‘Initially I was going to miss out on this film […] and it’s safe to say I wish I had’
Slender Man, 2018
Directed by: Sylvain White
Starring: Joey King, Julia Goldani Telles, Jaz Sinclair, Annalise Basso, Javier Botet
When four friends, Wren (Joey King), Hallie (Julia Goldani Telles), Chloe (Jaz Sinclair) and Katie (Annalise Basso), find the way to summon the story of the Slender Man, a murderer/abductor of the young, they believe they are just messing around but soon find themselves tormented at best and missing at worst due to the Slender Man coming for them.
Initially I was going to miss out on this film; a combination of poor cinema times at my local cinema combined with a busy weekend and its poor early-reviews meant there wasn’t much room to see it, but my nephew was interested in seeing it so we managed to find time and it’s safe to say I wish I had missed out on it. Firstly, the cinematic experience was frustrating (with someone next to me who didn’t care for the fact that the arm rests can be used by both of us), and secondly, the film was poor. Unfortunately, I knew the reviews prior to seeing it, but I still went in with a fresh mind in hope that some excitement could be found despite the lack of positives being thrown around, but there really wasn’t anything to shout home about. The characters are awful (one, after being tormented by the Slender Man and seeing her friends disappearing decides to ignore the warnings of her friend and instead choose to go on a date with a lad from school at his place), with not one of them coming across as sympathetic or with a story/arc we can invest in. The set-up for the Slender Man’s arrival is lazy and the film plays out to a rather slow beat.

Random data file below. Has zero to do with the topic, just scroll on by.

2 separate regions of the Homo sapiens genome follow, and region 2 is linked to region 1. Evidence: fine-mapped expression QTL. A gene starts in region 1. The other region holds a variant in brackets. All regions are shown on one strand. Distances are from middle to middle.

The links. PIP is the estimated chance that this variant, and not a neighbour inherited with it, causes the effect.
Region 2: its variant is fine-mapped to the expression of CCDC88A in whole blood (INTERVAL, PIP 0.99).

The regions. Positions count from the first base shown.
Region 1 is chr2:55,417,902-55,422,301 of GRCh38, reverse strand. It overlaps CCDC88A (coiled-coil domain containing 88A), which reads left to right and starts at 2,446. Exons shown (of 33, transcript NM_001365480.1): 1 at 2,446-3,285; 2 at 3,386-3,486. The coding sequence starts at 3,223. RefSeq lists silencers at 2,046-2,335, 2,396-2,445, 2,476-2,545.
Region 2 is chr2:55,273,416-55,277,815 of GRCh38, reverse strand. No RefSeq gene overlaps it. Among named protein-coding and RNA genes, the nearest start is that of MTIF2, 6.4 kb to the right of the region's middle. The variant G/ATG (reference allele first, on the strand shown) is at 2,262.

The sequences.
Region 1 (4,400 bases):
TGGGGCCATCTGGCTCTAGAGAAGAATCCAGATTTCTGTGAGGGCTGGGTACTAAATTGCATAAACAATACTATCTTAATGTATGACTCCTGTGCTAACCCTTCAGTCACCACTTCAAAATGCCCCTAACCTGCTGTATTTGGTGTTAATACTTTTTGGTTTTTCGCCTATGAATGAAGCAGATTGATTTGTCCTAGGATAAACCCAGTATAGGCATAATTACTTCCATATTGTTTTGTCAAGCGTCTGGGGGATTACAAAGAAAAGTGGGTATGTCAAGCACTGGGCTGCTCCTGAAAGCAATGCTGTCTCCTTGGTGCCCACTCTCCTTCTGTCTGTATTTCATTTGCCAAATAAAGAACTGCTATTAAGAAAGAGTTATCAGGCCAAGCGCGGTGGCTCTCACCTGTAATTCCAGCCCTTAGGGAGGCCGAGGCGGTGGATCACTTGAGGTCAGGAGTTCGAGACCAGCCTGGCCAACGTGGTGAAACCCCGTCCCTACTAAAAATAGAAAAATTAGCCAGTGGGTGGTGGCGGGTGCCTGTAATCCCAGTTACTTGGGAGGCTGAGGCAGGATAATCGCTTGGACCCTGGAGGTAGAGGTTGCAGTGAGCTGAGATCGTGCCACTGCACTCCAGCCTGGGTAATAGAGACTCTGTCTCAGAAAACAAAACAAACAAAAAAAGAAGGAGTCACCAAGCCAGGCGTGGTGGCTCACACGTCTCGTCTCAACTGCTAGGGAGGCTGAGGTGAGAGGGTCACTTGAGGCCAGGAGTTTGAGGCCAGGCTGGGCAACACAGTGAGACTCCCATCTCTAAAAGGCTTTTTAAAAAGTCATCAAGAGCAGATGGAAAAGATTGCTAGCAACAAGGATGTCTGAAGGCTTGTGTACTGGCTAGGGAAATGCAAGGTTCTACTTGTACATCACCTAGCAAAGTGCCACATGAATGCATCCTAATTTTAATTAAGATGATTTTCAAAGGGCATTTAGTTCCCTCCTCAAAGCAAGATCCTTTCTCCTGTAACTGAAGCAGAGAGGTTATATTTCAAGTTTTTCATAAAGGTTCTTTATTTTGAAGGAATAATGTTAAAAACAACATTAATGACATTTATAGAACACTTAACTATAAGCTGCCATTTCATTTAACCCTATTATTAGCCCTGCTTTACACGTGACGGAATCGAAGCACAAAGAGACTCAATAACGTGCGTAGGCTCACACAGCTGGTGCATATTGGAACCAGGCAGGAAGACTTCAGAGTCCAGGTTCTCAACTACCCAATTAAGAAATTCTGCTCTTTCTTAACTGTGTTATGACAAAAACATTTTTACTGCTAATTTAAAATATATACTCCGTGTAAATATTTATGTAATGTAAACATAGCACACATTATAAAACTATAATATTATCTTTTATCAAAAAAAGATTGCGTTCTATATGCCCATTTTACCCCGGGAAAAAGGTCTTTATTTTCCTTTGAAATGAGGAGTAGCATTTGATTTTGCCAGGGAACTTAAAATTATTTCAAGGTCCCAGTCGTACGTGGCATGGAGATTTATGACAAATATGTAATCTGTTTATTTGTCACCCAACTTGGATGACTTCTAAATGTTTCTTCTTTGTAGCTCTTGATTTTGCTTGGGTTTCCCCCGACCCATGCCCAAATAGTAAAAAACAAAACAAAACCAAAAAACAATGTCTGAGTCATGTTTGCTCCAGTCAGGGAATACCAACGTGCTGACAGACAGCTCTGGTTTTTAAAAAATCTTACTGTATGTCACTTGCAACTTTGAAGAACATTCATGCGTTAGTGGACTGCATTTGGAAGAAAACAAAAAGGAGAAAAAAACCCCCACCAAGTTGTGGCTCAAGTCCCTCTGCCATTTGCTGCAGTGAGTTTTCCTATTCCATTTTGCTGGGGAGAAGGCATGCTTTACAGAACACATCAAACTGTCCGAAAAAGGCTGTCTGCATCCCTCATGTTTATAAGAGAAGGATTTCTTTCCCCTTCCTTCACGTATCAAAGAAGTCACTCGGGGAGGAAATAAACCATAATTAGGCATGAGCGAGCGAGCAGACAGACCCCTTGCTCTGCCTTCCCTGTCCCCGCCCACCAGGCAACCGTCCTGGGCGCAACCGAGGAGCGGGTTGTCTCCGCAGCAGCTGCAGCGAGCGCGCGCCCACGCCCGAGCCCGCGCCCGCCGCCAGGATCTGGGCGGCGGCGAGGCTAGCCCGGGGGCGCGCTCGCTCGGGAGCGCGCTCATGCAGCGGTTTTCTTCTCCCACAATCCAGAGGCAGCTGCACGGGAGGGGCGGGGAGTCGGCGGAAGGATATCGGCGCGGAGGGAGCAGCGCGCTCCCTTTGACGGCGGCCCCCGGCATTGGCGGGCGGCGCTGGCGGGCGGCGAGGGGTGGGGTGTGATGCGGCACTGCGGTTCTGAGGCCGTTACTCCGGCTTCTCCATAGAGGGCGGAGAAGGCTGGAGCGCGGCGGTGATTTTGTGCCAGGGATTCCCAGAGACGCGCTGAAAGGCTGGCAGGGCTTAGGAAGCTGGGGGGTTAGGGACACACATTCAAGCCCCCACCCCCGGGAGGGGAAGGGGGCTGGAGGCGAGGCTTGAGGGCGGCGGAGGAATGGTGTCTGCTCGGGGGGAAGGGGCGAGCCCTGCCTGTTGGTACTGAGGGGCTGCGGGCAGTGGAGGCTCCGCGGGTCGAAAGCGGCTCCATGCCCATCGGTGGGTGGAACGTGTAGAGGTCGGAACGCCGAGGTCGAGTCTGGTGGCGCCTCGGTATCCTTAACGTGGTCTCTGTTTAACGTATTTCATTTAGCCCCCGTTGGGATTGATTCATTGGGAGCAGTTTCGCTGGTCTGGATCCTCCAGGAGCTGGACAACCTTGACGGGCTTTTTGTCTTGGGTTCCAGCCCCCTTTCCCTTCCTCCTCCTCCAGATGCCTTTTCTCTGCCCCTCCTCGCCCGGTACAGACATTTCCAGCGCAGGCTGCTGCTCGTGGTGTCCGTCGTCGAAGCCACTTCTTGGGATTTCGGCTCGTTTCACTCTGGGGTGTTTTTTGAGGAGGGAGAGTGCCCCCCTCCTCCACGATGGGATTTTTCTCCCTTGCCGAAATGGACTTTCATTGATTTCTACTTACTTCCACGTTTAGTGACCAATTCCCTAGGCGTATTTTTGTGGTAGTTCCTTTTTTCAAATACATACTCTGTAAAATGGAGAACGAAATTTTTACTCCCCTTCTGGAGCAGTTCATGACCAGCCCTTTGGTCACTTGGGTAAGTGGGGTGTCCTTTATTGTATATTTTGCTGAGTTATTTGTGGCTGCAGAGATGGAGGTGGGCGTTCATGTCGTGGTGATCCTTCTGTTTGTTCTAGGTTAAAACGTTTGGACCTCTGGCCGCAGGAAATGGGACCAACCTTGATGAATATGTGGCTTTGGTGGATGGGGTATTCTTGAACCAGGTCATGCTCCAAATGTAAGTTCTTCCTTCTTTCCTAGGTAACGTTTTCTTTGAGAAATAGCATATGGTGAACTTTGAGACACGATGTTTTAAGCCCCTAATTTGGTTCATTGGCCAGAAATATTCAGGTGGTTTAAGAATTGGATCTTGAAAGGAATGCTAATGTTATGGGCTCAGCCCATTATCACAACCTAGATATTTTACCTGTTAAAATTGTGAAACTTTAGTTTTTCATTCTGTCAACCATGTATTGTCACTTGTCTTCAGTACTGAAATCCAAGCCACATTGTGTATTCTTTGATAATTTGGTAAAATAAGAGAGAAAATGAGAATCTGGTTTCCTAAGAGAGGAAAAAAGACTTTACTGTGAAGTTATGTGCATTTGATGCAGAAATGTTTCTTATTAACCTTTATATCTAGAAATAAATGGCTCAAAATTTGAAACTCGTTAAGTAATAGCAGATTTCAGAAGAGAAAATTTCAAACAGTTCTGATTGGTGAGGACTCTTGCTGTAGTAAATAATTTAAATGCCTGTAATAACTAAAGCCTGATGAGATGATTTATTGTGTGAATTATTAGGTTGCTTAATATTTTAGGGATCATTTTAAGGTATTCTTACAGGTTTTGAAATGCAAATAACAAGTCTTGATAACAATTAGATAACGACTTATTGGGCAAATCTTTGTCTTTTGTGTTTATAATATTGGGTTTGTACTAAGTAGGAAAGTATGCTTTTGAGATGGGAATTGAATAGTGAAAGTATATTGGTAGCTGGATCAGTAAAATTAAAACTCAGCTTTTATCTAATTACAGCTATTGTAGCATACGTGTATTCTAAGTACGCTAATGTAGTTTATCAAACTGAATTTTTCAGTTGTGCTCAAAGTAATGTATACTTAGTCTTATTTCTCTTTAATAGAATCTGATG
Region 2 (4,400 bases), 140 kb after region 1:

What I will say that’s positive, though, is one scene (the aforementioned scene of Hallie going on a date) is one of the funniest scenes I’ve seen in the cinema this year (admittedly, it probably intended to be a rather dramatic moment). Hallie is kissing the lad on the couch and starts hearing the sound of trees (the calling card of the Slender Man) and when she turns to face him he’s pulling a series of strange faces which just look hilarious. On a more serious note, the sounds of the trees are used quite well and the fact they hide the Slender Man away from screen for so long, but that’s let down when they present this CGI-made monster.
It switches the protagonist too much, has twists that aren’t needed, takes itself too seriously but then presents ridiculously silly moments and is quite boring. It creates some nice atmosphere at times, and the soundtrack whenever Slender Man is coming is quite good, but that’s nowhere near enough to save this film about Slender Man, which became famous about seven years ago which renders this film about six-years-too-late.
Personal: * Acting: * * Writing: * Presentation: * *